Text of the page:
Home » Cancer Patients Are More Likely To Suffer From Severe Health Issues Due to Polypharmacy, Say Oncologists

Cancer Patients Are More Likely To Suffer From Severe Health Issues Due to Polypharmacy, Say Oncologists

by Coffee Table Science
Researchers at the University of Rochester Medical Center (URMC), USA, have found that 92 percent of older adults with cancer face an issue called “polypharmacy”. In a typical scenario, a patient coming for cancer treatment reports taking medications that might include medicines for diabetes, heart disease or high blood pressure, or an antidepressant. But, they may not report these medications as often to the medical team.

Image Credits: Pixabay

This concurrent use of multiple medications is known as Polypharmacy, which can make people more prone to harmful drug interaction. It is dangerous, especially for cancer patients who are about to undergo treatment.

“Even for individuals who do not have cancer, multiple medication use is fraught with risks and tricky to navigate because of the emotions involved,” said Erika Ramsdale, M.D., an Oncologist, Geriatrics Specialist at Wilmot Cancer Institute, URMC. Further, she added that the risk of inappropriate use and serious drug interaction increases if a person is consuming multiple drugs and supplements. Due to inappropriate healthcare facilities, the issue becomes complicated, and no other drugs can be prescribed to nullify the effects of the original medicines.
About The Study
Researchers at the Wilmot Cancer Institute analyzed a group of 718 adults with a mean age of 77 who had stage 3 or 4 cancer, other common health issues, and their medication use. They looked for potentially inappropriate drugs that have higher risks than benefits known as PIMS (Paediatric Inflammatory Multisystem Syndrome) which includes immune responses like inflammation or swelling. They also checked drug-drug interaction (DDI) and drug-cancer treatment interaction (DCI) in the human body. The effects of drug interactions include functional decline, falls and death. Patients who consume several drugs suffer from depression or anxiety.

Study Outcomes
Researchers found that 70 percent of patients were at the risk of DDI and 67 percent were consuming at least one drug that was considered inappropriate. Further, 61 percent of the patients were taking five or more drugs before the therapy and nearly 15 percent were taking 10 and more medications. About 68 percent had serious health conditions besides cancer. The most common was cardiovascular disease.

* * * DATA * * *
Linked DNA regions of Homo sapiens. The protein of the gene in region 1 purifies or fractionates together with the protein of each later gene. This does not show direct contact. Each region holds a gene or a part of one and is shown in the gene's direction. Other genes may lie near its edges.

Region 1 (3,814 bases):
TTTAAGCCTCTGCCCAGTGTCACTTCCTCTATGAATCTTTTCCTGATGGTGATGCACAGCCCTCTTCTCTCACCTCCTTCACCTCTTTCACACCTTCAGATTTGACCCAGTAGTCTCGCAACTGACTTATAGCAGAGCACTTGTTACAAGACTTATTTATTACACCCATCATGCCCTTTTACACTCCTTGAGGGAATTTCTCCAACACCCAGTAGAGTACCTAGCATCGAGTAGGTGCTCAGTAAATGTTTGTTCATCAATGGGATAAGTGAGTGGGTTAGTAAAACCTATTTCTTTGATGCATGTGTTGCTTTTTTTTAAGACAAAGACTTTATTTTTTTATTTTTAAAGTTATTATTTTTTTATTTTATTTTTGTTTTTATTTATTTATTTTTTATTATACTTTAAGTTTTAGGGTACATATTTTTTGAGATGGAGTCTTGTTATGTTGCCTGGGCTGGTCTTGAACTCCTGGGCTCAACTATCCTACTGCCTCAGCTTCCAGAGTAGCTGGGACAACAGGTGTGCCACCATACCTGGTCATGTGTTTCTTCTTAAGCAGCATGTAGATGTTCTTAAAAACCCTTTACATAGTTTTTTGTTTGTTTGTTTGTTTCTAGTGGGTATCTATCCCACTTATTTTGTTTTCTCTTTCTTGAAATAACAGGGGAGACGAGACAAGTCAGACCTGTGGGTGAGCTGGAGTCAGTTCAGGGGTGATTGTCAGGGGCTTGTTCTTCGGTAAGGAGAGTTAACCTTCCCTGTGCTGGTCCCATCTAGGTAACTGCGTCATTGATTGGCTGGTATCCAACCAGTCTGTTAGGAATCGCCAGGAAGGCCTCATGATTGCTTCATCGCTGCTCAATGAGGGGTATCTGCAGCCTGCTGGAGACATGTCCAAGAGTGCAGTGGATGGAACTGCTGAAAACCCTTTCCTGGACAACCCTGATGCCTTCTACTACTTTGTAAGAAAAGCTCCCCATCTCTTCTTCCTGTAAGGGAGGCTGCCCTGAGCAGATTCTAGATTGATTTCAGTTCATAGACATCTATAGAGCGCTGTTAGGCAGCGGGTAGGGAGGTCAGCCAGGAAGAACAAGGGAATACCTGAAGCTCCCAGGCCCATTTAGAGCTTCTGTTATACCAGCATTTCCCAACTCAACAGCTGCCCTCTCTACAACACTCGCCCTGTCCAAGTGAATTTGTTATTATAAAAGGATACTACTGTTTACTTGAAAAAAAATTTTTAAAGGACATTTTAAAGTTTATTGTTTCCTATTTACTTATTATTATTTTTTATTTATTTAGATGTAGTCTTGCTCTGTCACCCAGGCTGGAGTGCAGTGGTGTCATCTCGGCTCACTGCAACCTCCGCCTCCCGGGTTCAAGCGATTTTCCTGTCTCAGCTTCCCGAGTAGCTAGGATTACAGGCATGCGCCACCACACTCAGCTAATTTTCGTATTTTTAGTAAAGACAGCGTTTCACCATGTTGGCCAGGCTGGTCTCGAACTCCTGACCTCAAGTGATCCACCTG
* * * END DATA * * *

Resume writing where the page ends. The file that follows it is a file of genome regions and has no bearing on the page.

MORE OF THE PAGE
Approximately 10 percent of the admitted older adults were associated with hazardous drug interactions. Among the older adults receiving cancer treatment, polypharmacy was associated with a considerable increase (up to 114 percent) in unplanned hospitalizations.

Minerals, thyroid therapy and cholesterol-lowering drugs were commonly involved in potential drug interactions. More than 25 percent of the patients in the study’s medications were non-prescribed and accounted for 40 percent of inappropriate medications.

Common non-prescribed medications include minerals and vitamins, anti-anaemic (drug that increases the number of red blood cells in the blood) preparations such as ferrous sulphate, and medicines for acid-related problems and constipation.

The Solution: Deprescribing
The study suggested deprescribing some drugs as a solution to polypharmacy and its effects.
Deprescribing is the practice of reducing the number of medications to manage polypharmacy. Healthcare supervisors consider the risk-versus-benefits of each drug and the patient’s life expectancy. For example, statins are used to control high cholesterol and do not have an immediate effect. These are preventive and can take 10 years to have an impact. Therefore, an older patient with incurable cancer has not prescribed this medication. The goal of the study is to provide a better lifestyle to patients by reducing their dependency on multiple drugs, concluded researchers.

The detailed study has been published in the journal The Oncologist.

To ‘science-up’ your social media feed, follow us on Facebook, Twitter or Instagram!

Follow us on Medium!

Related Articles

Leave a Comment